first_imgIf you’re planning on driving in the EU this summer, you might find a new app outlining the local road safety information by country very useful.The ‘Going Abroad’ app, released today by the European Commission, details regulations for speed, alcohol and drug limits, as well as mandatory safety requirements around the EU. For example, rental cars in Malta must have a fire extinguisher on board, while drivers in Belgium must wear a safety vest when working on broken-down vehicles on motorways or roads where stopping/parking is prohibited.Other useful road safety information provided on the app includes details on which lanes are forbidden for stopping in or are reserved for particular road users, such as trucks or farm vehicles.The free iPhone, Android and Windows smartphone app also carries a quiz game for drivers to test their new-found knowledge of EU road safety regulations.EU Commission Vice-President Siim Kallas said that while the summer holiday period is the busiest on Europe’s roads, “many people don’t realise that rules and road signs differ across the EU”.July and August are the most dangerous months on EU roads, with an average of 50% more road deaths compared to the ‘safest’ month, February.last_img read more

Chine 10 des terres cultivées polluées aux métaux lourds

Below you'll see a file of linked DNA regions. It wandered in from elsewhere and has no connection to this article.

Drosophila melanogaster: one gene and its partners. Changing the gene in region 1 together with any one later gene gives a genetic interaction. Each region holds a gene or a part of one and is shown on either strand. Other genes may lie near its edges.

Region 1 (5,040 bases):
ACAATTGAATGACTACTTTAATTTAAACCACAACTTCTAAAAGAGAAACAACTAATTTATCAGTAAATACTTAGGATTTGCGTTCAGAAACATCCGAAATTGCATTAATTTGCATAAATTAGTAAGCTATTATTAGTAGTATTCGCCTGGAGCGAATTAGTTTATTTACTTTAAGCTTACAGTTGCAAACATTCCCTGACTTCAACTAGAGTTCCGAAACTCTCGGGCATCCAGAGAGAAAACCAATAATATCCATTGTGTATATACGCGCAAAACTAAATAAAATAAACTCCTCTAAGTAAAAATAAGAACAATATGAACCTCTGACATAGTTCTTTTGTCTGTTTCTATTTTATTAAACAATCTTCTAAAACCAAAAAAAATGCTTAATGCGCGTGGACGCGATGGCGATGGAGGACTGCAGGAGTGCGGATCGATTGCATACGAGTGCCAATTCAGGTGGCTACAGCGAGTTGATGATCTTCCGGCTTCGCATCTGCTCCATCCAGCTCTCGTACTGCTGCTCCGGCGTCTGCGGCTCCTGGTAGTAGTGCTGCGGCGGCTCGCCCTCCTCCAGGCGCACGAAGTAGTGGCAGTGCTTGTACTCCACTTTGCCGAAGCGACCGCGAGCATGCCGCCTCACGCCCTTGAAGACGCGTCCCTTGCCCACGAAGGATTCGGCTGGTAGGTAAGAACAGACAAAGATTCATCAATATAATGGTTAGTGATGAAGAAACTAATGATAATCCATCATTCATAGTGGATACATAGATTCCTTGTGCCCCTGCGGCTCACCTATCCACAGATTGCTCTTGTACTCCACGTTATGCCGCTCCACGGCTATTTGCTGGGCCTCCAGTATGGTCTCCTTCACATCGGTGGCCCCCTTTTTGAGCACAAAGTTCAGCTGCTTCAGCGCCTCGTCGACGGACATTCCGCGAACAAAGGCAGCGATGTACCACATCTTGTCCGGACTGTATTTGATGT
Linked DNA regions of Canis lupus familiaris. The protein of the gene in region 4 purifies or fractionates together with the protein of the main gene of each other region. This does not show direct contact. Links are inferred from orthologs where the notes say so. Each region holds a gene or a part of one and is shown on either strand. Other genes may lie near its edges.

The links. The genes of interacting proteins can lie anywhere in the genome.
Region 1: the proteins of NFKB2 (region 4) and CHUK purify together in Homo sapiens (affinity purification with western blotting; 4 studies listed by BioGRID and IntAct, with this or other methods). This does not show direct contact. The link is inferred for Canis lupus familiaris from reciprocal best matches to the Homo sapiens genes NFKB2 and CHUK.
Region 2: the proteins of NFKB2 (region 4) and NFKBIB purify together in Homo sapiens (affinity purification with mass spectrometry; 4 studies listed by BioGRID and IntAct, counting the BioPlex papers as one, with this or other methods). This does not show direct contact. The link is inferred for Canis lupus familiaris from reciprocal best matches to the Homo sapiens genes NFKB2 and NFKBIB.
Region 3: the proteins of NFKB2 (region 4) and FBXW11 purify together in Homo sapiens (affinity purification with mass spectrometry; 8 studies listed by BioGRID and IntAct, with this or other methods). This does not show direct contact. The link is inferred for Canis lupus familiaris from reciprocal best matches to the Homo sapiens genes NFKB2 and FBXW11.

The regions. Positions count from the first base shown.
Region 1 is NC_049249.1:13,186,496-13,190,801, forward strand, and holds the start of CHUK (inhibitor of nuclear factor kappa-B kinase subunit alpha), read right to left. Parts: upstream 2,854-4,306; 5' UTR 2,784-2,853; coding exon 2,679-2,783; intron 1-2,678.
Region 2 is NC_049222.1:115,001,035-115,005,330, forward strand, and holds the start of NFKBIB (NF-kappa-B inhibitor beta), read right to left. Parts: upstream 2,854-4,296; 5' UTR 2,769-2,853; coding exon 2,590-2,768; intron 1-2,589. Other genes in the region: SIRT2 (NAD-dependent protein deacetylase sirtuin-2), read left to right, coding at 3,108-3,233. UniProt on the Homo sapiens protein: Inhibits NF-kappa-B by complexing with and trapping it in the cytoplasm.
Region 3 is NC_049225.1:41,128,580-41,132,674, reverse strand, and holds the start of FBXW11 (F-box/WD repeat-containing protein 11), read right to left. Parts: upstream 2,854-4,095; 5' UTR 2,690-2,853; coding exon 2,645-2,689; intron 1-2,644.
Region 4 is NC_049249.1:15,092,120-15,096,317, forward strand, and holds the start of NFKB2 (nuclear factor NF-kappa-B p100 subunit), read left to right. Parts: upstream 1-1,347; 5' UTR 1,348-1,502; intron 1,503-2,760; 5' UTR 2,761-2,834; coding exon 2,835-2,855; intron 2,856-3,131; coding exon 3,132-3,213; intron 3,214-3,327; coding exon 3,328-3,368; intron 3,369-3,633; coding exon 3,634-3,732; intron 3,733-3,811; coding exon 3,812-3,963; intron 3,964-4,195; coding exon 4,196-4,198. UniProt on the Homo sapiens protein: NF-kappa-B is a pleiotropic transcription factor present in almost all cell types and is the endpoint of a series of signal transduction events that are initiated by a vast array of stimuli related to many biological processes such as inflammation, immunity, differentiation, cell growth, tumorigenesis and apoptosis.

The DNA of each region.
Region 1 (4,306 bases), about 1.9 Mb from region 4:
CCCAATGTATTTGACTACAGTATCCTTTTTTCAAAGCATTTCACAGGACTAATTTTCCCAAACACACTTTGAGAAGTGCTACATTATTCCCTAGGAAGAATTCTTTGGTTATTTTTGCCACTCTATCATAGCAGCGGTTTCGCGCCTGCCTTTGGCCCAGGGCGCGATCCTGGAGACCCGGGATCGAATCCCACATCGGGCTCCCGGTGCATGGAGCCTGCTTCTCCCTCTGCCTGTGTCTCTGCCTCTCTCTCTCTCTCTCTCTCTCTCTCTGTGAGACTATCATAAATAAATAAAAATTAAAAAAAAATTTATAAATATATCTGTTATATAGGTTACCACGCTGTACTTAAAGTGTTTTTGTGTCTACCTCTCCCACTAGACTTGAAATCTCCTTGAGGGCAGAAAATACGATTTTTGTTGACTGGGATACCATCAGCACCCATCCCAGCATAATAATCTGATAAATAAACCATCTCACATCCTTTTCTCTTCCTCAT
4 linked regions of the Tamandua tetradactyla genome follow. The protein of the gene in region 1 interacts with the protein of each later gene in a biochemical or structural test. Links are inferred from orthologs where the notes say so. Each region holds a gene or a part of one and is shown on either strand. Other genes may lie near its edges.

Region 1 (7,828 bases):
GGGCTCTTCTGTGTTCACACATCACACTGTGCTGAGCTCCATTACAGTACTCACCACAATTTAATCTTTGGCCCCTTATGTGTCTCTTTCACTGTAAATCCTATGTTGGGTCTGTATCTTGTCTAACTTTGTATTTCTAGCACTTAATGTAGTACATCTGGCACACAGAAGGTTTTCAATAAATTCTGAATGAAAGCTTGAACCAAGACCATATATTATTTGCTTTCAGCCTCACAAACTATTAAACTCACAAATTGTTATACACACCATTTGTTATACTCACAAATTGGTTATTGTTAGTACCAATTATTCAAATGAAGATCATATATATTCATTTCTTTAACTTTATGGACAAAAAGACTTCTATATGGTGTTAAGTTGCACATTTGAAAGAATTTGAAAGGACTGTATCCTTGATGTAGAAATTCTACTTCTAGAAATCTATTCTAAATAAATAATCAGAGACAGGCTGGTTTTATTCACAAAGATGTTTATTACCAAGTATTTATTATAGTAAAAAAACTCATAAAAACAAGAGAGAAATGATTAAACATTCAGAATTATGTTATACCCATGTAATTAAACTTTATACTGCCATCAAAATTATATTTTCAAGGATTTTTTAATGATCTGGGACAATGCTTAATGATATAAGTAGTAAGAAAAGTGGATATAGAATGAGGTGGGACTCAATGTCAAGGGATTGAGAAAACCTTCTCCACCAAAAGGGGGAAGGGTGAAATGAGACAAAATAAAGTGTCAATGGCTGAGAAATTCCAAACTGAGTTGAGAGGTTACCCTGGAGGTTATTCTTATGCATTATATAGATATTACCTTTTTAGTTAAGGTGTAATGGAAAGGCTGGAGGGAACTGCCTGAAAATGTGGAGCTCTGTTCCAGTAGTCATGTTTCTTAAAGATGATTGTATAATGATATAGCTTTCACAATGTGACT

first_imgChine : 10% des terres cultivées polluées aux métaux lourdsEn Chine, 10% des terres cultivées sont polluées par des métaux lourds. Cet inquiétant constat a été dressé dans une enquête officielle du gouvernement, rapportée ce lundi par la presse chinoise.La Chine connaît “des problèmes manifestes de présence de métaux lourds dépassant les limites” autorisées, a reconnu Wan Bentai, ingénieur en chef du ministère de la Protection de l’environnement cité par le journal cantonais Nanfang Dushi Bao. Aujourd’hui, environ un dixième des terres cultivées du pays sont touchées par cette pollution, révèle une enquête officielle du gouvernement chinois.À lire aussiL’étrange phénomène des “Blue tears”, aussi splendide que dangereuxLes métaux lourds comme le plomb, l’arsenic, le cadmium, le cuivre, ou le nickel, rejetés par l’industrie, traversent le sol via les eaux servant à l’irrigation, a souligné l’ingénieur. “Des incidents de pollution aux métaux lourds se sont produits de manière répétée ces dernières années, et rien qu’en janvier et février, il y a eu 11 cas (d’empoisonnement), dont neuf cas de plomb dans le sang” a-t-il déploré.Au cours des trois dernières décennies, l’industrialisation extrêmement rapide de la Chine fut marquée par de nombreux scandales environnementaux. Ces derniers mois, la population a crié sa colère en organisant plusieurs manifestations pour obtenir la fermeture d’usines polluantes. Récemment à Haining, à l’est du pays, des centaines de manifestants ont ainsi réussi à faire fermer provisoirement une usine de panneaux solaires responsable de rejets toxiques qui selon eux auraient contaminé les poissons d’une rivière proche, et engendré une trentaine de cas de cancers (voir notre article).Le 7 novembre 2011 à 20:08 • Maxime Lambertlast_img read more